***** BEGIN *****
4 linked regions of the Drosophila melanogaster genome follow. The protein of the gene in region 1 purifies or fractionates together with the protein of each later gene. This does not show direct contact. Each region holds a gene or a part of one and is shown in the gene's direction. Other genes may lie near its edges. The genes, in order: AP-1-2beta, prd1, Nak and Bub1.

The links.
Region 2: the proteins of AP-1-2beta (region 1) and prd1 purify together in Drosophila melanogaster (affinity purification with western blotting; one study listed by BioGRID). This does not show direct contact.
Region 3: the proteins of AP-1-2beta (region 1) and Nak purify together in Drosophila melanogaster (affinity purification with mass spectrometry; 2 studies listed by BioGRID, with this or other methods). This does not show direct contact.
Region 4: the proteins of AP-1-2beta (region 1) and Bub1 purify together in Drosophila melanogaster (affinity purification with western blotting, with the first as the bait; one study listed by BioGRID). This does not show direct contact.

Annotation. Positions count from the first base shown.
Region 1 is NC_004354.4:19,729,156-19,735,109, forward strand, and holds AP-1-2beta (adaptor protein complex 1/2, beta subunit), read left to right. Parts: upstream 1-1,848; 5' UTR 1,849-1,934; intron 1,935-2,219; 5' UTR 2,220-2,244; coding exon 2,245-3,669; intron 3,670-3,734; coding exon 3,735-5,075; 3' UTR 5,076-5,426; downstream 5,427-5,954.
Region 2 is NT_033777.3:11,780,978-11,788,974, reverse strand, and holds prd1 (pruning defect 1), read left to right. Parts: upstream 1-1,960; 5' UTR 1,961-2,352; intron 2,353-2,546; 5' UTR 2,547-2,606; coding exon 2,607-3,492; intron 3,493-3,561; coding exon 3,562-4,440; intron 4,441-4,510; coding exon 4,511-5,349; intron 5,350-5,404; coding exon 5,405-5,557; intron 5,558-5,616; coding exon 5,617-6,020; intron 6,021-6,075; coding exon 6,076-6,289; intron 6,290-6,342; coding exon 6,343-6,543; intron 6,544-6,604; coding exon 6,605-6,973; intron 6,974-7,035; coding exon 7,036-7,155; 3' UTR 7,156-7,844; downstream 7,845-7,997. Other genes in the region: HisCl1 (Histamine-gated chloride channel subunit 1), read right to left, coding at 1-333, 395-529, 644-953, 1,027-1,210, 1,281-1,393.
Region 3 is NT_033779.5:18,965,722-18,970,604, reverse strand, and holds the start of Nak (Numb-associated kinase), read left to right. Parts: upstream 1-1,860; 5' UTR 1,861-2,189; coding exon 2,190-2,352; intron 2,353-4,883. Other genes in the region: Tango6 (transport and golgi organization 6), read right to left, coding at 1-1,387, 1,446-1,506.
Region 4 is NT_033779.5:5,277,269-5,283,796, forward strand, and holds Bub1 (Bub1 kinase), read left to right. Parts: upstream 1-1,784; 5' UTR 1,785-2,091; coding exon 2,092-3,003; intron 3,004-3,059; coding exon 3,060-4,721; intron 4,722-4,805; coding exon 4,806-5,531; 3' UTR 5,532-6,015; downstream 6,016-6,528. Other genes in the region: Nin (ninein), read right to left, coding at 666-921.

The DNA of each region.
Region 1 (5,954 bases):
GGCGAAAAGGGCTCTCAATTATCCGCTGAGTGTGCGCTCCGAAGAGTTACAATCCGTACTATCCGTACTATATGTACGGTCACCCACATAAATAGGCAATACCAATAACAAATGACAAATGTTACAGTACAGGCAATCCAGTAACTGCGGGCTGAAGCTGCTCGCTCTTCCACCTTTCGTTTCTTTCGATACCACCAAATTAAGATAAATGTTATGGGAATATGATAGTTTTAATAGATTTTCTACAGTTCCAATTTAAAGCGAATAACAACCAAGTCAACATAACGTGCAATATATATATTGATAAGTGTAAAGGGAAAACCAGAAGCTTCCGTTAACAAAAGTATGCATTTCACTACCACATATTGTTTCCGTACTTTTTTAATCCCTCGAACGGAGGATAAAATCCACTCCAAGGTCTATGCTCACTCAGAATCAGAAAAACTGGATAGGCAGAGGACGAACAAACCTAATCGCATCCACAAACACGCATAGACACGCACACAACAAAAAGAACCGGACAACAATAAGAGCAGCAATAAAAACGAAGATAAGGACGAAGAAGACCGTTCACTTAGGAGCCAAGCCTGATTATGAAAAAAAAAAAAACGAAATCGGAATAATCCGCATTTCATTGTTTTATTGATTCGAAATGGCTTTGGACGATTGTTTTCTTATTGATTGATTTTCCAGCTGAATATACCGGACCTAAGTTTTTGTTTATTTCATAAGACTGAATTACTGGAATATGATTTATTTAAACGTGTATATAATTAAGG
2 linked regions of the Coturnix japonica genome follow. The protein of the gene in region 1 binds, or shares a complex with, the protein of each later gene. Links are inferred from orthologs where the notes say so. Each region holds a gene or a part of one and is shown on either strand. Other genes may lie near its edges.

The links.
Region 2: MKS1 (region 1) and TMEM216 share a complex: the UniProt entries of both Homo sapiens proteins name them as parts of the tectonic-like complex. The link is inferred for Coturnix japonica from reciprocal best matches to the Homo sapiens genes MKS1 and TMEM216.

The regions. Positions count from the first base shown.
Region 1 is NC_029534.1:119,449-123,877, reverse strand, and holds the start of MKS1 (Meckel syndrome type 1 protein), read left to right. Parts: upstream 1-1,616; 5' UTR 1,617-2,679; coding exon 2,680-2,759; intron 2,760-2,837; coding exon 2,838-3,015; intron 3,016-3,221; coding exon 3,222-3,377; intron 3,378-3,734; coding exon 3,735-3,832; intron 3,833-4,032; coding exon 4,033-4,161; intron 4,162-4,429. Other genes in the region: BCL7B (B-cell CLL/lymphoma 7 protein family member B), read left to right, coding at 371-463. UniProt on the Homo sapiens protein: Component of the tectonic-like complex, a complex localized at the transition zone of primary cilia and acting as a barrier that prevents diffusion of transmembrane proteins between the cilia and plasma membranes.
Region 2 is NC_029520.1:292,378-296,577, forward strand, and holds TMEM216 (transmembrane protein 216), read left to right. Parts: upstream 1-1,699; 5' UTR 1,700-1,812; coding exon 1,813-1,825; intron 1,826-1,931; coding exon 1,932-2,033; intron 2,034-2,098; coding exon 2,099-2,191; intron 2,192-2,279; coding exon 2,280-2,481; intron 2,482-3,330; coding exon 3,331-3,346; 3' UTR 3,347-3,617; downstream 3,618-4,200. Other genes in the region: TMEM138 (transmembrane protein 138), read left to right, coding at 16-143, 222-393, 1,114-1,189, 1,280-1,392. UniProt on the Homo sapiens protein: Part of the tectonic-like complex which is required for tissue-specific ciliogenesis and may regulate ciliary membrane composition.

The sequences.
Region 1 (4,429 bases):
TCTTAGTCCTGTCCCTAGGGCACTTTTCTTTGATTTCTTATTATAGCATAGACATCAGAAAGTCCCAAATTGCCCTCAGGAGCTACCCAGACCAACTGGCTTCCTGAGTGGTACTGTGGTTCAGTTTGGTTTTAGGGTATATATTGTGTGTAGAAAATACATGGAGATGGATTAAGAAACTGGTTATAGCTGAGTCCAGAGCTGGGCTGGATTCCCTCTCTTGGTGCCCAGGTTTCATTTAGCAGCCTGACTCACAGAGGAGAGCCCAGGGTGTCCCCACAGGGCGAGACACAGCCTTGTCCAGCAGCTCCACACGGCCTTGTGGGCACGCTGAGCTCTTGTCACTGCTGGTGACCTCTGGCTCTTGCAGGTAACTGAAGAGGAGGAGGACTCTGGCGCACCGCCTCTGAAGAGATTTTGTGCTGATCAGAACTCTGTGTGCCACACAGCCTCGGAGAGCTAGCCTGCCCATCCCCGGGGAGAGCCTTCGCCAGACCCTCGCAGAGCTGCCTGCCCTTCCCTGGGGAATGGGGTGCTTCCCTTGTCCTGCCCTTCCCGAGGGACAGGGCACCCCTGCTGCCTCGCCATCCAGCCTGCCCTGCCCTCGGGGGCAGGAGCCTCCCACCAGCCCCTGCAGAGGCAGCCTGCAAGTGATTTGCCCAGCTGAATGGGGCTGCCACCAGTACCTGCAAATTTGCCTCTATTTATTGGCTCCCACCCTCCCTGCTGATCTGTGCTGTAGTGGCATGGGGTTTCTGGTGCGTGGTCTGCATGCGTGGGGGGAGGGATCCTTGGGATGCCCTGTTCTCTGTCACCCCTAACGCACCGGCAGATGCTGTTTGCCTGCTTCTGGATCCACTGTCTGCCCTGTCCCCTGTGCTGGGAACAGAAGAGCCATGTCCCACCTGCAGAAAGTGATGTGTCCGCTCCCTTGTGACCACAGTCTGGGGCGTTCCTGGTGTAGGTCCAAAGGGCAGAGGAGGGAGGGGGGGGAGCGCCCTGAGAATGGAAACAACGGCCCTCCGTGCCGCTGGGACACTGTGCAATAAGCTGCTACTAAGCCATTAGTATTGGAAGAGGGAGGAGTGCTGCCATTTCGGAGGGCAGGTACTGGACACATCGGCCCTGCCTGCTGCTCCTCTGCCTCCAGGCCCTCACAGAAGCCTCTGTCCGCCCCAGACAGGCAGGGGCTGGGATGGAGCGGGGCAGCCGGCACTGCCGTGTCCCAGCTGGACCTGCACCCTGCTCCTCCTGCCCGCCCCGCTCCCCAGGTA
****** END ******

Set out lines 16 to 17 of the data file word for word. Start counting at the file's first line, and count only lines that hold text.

Region 2: MKS1 (region 1) and TMEM216 share a complex: the UniProt entries of both Homo sapiens proteins name them as parts of the tectonic-like complex. The link is inferred for Coturnix japonica from reciprocal best matches to the Homo sapiens genes MKS1 and TMEM216.

The regions. Positions count from the first base shown.